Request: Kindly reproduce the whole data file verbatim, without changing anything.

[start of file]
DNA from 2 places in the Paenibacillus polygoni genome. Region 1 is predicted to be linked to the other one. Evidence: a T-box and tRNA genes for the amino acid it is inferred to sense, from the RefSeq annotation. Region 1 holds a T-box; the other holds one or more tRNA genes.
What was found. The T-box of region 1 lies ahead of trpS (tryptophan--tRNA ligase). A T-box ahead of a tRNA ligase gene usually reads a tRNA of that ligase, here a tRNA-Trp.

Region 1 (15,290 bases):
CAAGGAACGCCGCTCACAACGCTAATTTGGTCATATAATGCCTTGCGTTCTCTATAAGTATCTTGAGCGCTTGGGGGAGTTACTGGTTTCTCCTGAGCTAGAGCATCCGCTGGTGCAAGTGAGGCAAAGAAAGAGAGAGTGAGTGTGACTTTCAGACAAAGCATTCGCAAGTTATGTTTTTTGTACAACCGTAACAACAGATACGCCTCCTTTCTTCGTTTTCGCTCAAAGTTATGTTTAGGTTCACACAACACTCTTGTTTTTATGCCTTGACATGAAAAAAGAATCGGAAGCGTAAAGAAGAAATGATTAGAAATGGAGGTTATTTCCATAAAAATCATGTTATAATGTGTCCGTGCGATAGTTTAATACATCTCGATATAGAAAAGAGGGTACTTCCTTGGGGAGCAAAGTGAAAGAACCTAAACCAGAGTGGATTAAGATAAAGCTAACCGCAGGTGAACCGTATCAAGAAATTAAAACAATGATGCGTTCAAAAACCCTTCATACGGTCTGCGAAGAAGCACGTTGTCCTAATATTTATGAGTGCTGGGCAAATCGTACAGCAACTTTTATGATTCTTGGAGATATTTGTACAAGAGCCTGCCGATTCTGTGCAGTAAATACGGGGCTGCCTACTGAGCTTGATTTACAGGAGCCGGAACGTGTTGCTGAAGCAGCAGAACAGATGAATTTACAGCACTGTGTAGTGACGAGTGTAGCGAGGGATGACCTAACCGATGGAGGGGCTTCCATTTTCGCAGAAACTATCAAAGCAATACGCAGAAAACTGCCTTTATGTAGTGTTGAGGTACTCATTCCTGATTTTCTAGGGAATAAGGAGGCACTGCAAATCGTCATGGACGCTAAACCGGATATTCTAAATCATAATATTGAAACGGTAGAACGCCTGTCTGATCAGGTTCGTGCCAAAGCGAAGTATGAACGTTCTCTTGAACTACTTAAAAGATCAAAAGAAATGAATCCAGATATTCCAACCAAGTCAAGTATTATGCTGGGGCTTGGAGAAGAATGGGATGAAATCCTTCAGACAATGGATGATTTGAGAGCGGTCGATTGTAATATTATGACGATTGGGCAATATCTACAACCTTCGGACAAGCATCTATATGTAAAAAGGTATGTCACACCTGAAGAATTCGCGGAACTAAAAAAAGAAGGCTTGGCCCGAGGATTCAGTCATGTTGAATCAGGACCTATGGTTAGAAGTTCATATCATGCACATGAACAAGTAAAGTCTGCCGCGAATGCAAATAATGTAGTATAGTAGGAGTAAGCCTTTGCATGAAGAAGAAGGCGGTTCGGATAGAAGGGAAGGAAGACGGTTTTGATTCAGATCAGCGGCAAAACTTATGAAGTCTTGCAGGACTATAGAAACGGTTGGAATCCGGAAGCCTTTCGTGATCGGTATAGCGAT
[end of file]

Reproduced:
DNA from 2 places in the Paenibacillus polygoni genome. Region 1 is predicted to be linked to the other one. Evidence: a T-box and tRNA genes for the amino acid it is inferred to sense, from the RefSeq annotation. Region 1 holds a T-box; the other holds one or more tRNA genes.
What was found. The T-box of region 1 lies ahead of trpS (tryptophan--tRNA ligase). A T-box ahead of a tRNA ligase gene usually reads a tRNA of that ligase, here a tRNA-Trp.

Region 1 (15,290 bases):
CAAGGAACGCCGCTCACAACGCTAATTTGGTCATATAATGCCTTGCGTTCTCTATAAGTATCTTGAGCGCTTGGGGGAGTTACTGGTTTCTCCTGAGCTAGAGCATCCGCTGGTGCAAGTGAGGCAAAGAAAGAGAGAGTGAGTGTGACTTTCAGACAAAGCATTCGCAAGTTATGTTTTTTGTACAACCGTAACAACAGATACGCCTCCTTTCTTCGTTTTCGCTCAAAGTTATGTTTAGGTTCACACAACACTCTTGTTTTTATGCCTTGACATGAAAAAAGAATCGGAAGCGTAAAGAAGAAATGATTAGAAATGGAGGTTATTTCCATAAAAATCATGTTATAATGTGTCCGTGCGATAGTTTAATACATCTCGATATAGAAAAGAGGGTACTTCCTTGGGGAGCAAAGTGAAAGAACCTAAACCAGAGTGGATTAAGATAAAGCTAACCGCAGGTGAACCGTATCAAGAAATTAAAACAATGATGCGTTCAAAAACCCTTCATACGGTCTGCGAAGAAGCACGTTGTCCTAATATTTATGAGTGCTGGGCAAATCGTACAGCAACTTTTATGATTCTTGGAGATATTTGTACAAGAGCCTGCCGATTCTGTGCAGTAAATACGGGGCTGCCTACTGAGCTTGATTTACAGGAGCCGGAACGTGTTGCTGAAGCAGCAGAACAGATGAATTTACAGCACTGTGTAGTGACGAGTGTAGCGAGGGATGACCTAACCGATGGAGGGGCTTCCATTTTCGCAGAAACTATCAAAGCAATACGCAGAAAACTGCCTTTATGTAGTGTTGAGGTACTCATTCCTGATTTTCTAGGGAATAAGGAGGCACTGCAAATCGTCATGGACGCTAAACCGGATATTCTAAATCATAATATTGAAACGGTAGAACGCCTGTCTGATCAGGTTCGTGCCAAAGCGAAGTATGAACGTTCTCTTGAACTACTTAAAAGATCAAAAGAAATGAATCCAGATATTCCAACCAAGTCAAGTATTATGCTGGGGCTTGGAGAAGAATGGGATGAAATCCTTCAGACAATGGATGATTTGAGAGCGGTCGATTGTAATATTATGACGATTGGGCAATATCTACAACCTTCGGACAAGCATCTATATGTAAAAAGGTATGTCACACCTGAAGAATTCGCGGAACTAAAAAAAGAAGGCTTGGCCCGAGGATTCAGTCATGTTGAATCAGGACCTATGGTTAGAAGTTCATATCATGCACATGAACAAGTAAAGTCTGCCGCGAATGCAAATAATGTAGTATAGTAGGAGTAAGCCTTTGCATGAAGAAGAAGGCGGTTCGGATAGAAGGGAAGGAAGACGGTTTTGATTCAGATCAGCGGCAAAACTTATGAAGTCTTGCAGGACTATAGAAACGGTTGGAATCCGGAAGCCTTTCGTGATCGGTATAGCGAT